In February 2021, I moved from working on an internal project with no client to one with a real end user. This project was my first ever client facing product that I'd be working on, and at this point I had only been working for 4 months part-time alongside my degree.
I am now moving onto another new project, and wanted to reflect on what I've learned from my first client project. As a Junior Developer, the opportunity to move onto new projects so quickly was really exciting, but also brought about a ton of nerves and anxiety. Here are some tips to myself (and anyone who reads this) to keep in mind as I transition to my new project:
I can sometimes feel worried about asking questions, in the worry that I will end up "exposed", and be found out as a fraud working as a developer. The typical case of impostor syndrome is a regular issue for me. The thing that helps me in this moment is that you aren't just expected to know everything - you will need time to get to grips with a new project, and that's normal.
I often feel like I need to be able to learn and do everything in a short space of time, and by everything, I literally mean everything (knowing the codebase in and out, contributing to the codebase super quick, and so on). This expectation comes from no one other than myself, and it is neither healthy or realistic. Taking a bit of time at the beginning without pressuring yourself is only going to help you as you ease into a new project.
As you gain momentum in a new project, you may start to see tickets which you could at least try to tackle. Towards the end of my previous project, I felt a little bit more confident putting myself forward for "bigger" tickets which I usually would feel overwhelmed by. The very least you can do is try things and keep asking for help as you move forward. Gaining confidence is still something I am working on, and I hope it does continue to increase throughout my career.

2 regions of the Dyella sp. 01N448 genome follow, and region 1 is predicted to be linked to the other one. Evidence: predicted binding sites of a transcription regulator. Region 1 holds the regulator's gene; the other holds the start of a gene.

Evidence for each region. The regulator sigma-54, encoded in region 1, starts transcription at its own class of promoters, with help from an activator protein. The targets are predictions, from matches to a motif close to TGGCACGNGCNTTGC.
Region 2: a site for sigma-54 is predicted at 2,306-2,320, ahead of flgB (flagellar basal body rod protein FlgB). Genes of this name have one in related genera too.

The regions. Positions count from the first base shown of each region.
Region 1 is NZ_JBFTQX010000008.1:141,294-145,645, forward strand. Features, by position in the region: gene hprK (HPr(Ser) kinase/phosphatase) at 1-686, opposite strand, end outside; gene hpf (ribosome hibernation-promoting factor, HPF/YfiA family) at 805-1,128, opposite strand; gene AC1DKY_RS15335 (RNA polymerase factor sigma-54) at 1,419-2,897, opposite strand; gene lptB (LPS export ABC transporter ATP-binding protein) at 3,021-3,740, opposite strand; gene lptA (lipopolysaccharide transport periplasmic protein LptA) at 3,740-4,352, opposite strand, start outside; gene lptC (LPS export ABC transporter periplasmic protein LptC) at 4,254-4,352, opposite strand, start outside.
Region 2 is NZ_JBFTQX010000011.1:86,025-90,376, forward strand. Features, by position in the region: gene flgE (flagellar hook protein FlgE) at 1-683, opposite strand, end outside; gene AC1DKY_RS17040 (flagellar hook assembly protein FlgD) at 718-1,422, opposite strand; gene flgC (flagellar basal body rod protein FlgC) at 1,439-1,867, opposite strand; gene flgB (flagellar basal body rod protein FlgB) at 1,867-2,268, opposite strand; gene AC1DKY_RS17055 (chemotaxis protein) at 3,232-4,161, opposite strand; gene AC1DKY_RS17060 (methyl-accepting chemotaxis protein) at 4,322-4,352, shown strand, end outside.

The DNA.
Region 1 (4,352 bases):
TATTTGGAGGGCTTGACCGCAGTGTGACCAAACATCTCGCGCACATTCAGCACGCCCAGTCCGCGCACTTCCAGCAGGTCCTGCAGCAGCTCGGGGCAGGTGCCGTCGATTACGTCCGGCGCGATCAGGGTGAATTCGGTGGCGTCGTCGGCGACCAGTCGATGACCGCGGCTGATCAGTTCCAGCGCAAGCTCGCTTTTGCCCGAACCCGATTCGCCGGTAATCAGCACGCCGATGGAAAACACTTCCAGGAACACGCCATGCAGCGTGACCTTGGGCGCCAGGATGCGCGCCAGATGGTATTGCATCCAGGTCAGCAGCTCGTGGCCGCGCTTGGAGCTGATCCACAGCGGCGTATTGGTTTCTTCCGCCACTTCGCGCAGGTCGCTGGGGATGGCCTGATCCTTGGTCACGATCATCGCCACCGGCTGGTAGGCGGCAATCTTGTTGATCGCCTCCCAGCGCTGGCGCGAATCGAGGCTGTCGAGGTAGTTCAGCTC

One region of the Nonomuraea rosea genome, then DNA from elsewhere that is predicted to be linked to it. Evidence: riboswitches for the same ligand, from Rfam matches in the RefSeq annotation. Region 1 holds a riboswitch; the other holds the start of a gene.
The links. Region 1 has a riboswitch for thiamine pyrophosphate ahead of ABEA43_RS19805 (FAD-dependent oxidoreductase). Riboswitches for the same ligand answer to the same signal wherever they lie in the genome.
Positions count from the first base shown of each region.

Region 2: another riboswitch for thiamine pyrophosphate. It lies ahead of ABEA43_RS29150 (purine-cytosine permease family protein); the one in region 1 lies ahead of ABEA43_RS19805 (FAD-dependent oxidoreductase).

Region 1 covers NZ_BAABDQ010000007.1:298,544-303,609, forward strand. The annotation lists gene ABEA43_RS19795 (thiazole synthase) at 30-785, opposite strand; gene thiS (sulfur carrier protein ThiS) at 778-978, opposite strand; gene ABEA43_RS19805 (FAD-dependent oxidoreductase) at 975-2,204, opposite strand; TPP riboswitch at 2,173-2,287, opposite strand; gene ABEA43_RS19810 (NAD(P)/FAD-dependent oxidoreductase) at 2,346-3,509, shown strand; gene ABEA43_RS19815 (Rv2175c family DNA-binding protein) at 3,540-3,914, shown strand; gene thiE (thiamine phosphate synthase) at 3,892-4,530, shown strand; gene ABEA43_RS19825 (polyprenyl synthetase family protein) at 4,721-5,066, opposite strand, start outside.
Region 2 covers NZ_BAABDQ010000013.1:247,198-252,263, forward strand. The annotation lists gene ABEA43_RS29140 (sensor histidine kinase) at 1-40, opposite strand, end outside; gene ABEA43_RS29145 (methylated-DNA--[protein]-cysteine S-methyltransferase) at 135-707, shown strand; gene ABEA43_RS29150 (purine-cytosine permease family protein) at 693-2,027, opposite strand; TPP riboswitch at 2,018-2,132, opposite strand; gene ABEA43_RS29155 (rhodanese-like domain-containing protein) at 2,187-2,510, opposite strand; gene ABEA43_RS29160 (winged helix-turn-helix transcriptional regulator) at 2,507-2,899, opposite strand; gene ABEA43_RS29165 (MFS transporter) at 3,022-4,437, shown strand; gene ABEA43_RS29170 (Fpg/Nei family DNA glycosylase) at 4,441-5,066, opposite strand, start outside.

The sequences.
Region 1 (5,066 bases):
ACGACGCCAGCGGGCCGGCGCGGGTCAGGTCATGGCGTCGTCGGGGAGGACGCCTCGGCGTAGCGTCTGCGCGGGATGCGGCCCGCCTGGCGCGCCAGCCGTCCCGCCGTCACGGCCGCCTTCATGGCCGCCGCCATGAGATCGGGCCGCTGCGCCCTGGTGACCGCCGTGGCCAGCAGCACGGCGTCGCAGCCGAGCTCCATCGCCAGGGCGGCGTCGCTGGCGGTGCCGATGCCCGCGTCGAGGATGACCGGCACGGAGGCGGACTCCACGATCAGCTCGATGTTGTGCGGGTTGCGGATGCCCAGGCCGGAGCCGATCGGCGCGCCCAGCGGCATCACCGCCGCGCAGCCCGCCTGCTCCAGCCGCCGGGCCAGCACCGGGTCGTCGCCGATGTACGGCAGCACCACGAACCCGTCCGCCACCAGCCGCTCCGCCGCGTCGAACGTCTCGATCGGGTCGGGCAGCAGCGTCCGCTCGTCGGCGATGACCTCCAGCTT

My current problem is having some compassion towards myself. I place extremely high expectations on myself (which no one else is putting on me) and naturally feel bad when I don't meet them. This happens often because, well, my expectations of myself are usually pretty unrealistic. Being harsh on yourself will only lead to burnout and a negative experience.
In the moments where you feel like you are struggling, it can be super hard to enjoy the process you are in. It is through these times and challenges that you'll be learning and growing, so try and acknowledge this. I think if I can try and do this more, I'll feel much better going into challenges which are more difficult.
I hope some of these tips helps you when facing new challenges. I certainly need to take these points on as I start my new project, and generally as I move through my career as a developer.
Thank you for reading my blog post! If you liked it, and want to be notified for more posts, find me on my various social media channels through the buttons below. I'd also love any feedback you may have about my writing 😊